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Ben Fogle scatters his pet’s ashes

Ben Fogel and Inca

A month later on and he told Telegraph readers that her bowl was still in the kitchen. Her beds were still there, scattered about the house so her old legs never had far to walk.

“They are little reminders of a little black dog who infiltrated my whole life, who showed undiluted loyalty, who brought such happiness,” he says. “I can’t bring myself to move them.”

A nation of animal lovers

He was surprised by the amount of letters he received after writing about Inca’s death. He was also approached by people on the street, “Big tough London cabbies, telling of their own bereavement and the tears they shed. In a way, it makes me proud to be British. We really are a nation of animal lovers.”

Bruce Fogle, Ben’s father and a practising vet for 42 years and chairman of the board of the Humane Society International, edited the textbook Interrelations Between People and Pets and wrote the chapter “Attachment – Euthanasia – Grieving”. He was the one who put Inca to sleep in the family kitchen.

“The dog is a complete innocent, never hiding its emotions, never lying. This is why the grief can be so great. It can be greatly complicated if people feel guilty about experiencing such intense emotion over their dog”.

Having to put a loved pet to sleep is such a difficult decision and can also cause a huge amount of guilt. Inca was suffering from epilepsy, her back legs were collapsing and she was struggling to move. I found it very comforting to hear that Inca spent her last few days at Bovey Castle in Dartmoor, just up the road from where we are based, even in her last days Ben tried to create happy memories with her.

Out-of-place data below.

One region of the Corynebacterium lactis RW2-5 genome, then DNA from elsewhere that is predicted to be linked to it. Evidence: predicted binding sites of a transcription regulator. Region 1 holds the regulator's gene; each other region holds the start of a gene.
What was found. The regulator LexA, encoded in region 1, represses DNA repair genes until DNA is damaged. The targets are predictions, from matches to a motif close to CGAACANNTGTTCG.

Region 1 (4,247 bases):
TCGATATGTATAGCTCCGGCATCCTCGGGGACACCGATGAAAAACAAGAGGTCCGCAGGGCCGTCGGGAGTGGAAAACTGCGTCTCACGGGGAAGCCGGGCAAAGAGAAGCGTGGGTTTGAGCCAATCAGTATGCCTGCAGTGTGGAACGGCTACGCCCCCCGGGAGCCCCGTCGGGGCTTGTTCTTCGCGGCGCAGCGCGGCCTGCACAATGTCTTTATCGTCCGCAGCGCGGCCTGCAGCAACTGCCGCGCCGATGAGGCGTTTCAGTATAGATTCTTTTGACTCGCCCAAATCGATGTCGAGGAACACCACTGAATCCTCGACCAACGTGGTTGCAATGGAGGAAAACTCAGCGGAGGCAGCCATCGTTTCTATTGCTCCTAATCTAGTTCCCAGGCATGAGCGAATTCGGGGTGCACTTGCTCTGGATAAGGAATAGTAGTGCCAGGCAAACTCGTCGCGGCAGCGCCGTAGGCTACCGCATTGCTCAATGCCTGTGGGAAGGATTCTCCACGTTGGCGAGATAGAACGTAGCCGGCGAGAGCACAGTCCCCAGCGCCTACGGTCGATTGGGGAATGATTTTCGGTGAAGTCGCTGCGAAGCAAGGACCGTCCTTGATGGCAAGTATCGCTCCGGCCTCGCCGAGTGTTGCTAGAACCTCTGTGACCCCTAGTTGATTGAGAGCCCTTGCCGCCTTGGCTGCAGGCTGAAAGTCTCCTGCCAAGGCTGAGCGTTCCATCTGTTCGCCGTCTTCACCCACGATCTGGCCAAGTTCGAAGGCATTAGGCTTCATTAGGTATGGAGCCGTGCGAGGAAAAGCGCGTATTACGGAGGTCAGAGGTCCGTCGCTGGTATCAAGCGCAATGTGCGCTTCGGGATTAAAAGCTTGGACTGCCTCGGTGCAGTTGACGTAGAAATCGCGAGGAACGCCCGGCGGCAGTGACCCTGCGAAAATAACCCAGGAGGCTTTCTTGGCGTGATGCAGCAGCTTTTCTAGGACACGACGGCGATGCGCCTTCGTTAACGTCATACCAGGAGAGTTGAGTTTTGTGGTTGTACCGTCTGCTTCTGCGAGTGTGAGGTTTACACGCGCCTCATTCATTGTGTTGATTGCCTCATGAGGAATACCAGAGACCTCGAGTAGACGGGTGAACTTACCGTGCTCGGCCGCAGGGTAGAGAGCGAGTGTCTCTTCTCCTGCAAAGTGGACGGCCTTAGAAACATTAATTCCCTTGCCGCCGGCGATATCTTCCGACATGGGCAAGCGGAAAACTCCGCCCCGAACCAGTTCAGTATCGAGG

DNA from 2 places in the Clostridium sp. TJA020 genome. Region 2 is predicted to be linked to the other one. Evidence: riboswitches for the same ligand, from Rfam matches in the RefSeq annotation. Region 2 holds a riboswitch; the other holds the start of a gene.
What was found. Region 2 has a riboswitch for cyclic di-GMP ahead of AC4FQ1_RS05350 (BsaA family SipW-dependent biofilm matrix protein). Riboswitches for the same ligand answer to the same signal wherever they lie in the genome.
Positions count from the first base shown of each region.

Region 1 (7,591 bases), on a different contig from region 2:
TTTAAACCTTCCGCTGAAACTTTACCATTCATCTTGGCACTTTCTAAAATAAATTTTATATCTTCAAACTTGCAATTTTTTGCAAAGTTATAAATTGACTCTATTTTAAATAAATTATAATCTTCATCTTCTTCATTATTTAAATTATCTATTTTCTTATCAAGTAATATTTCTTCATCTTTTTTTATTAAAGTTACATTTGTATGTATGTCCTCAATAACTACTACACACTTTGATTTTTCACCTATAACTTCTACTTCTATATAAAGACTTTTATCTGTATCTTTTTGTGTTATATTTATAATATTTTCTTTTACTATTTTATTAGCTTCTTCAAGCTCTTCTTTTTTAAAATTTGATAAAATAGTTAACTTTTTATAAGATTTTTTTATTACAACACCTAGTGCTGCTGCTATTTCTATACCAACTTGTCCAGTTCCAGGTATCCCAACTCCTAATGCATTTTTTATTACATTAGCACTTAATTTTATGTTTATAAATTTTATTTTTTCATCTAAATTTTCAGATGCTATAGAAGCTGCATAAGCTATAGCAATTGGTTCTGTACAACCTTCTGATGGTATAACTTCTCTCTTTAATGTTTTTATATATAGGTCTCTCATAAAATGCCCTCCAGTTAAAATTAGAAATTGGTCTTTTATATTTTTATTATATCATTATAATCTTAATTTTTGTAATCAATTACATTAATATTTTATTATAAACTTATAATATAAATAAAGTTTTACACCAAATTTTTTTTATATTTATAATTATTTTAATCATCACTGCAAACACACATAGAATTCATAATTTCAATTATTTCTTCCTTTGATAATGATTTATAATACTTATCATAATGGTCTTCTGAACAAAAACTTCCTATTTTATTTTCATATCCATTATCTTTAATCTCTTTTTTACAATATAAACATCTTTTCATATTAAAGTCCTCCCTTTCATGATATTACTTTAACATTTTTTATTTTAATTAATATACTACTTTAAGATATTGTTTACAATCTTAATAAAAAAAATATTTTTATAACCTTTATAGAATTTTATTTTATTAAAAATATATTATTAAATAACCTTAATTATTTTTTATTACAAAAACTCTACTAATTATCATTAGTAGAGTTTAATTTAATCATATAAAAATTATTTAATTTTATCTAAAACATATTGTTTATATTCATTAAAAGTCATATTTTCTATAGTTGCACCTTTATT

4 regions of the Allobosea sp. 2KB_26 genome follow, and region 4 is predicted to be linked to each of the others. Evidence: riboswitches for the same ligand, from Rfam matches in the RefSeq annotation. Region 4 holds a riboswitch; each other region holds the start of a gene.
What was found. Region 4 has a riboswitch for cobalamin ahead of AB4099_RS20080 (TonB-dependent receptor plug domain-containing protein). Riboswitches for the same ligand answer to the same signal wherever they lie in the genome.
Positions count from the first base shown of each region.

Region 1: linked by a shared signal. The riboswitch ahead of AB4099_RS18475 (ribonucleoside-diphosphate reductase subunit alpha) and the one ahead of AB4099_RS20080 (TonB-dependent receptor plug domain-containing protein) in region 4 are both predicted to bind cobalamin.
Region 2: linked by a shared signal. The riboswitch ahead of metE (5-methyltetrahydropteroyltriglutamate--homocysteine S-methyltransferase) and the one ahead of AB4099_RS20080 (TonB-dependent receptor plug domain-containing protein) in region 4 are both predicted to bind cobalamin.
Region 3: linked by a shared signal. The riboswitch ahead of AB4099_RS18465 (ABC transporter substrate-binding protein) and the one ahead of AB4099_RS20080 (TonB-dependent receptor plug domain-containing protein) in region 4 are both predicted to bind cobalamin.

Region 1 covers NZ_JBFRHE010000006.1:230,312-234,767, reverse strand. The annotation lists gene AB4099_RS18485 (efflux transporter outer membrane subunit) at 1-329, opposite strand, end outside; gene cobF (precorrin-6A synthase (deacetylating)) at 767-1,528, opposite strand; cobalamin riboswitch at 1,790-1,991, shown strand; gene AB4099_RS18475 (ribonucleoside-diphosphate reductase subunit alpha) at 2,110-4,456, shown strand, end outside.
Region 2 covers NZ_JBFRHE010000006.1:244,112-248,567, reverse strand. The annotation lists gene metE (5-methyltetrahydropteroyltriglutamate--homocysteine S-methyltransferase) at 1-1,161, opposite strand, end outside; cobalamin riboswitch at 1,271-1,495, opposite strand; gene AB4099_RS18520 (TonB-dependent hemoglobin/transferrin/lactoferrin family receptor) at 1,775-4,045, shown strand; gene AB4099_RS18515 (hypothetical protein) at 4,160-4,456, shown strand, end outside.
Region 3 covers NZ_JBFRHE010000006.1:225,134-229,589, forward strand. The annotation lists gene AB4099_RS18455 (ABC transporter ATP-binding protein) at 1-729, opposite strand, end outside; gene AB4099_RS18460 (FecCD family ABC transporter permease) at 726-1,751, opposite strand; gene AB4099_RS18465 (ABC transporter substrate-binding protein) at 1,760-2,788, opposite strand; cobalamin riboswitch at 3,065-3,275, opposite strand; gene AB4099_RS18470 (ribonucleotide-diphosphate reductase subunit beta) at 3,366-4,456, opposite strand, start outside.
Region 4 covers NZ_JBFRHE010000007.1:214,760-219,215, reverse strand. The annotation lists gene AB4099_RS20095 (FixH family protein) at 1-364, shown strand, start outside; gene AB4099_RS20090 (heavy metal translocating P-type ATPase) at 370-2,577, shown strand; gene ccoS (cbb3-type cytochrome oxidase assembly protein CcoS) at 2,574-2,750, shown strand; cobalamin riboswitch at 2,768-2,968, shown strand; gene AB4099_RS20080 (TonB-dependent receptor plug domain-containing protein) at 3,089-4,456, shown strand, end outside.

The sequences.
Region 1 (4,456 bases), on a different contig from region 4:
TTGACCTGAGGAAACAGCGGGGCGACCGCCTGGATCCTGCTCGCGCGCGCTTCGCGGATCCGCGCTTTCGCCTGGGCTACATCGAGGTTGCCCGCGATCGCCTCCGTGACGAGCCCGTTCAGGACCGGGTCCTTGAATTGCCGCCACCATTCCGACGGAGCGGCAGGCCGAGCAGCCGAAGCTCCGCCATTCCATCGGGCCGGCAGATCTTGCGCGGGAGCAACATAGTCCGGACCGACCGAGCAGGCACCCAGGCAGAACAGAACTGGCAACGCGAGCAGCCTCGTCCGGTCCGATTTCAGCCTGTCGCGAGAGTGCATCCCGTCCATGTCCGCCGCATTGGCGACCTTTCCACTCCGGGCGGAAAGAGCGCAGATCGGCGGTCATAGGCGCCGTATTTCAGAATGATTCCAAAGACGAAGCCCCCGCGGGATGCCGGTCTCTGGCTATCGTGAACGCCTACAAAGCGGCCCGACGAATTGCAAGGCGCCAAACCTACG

Scattering Inca’s Ashes

In July 2013, a year after her death Ben wrote movingly again about the time being right to scatter his beloved pets ashes.

Marina, the children and I were accompanied by Mum, Dad and my sister Tamara, with the family dogs, Luca, Lola, Marni and Maggi. We were also joined by Sam the dog walker, who is a type of dog whisperer – all dogs love her – who assembled a dozen of Inca’s canine friends around the tree.

Hyde Park has played such an important part in my life. It is my place to escape from the city’s hubbub, but more importantly it is where I met Marina, thanks to Inca and her dog Maggi. The little tree is almost on the spot where we first met.

My mother had brought a bottle of champagne for us and a big bag of Bonios for the dogs. The children wandered through the long grass as I scattered Inca’s ashes. In place of flowers, we left a Bonio high up in one of the branches.

It was a simple ceremony, but one full of happiness. I think a psychologist would describe it as “closure”. I hate the thought that her name will slip from memory and her tree ensures a form of longevity. To the hundreds of people who walk past it each day it is just another sapling, but to us, it is Inca’s tree. Ludo and Iona say “Hello, Inca” each time we pass it.

Having a ceremony and making a pet memorial is such an important way to express your emotions and help you come to terms with the loss of your pet, as Ben so brilliantly puts it “Grief is the price we pay for love”.

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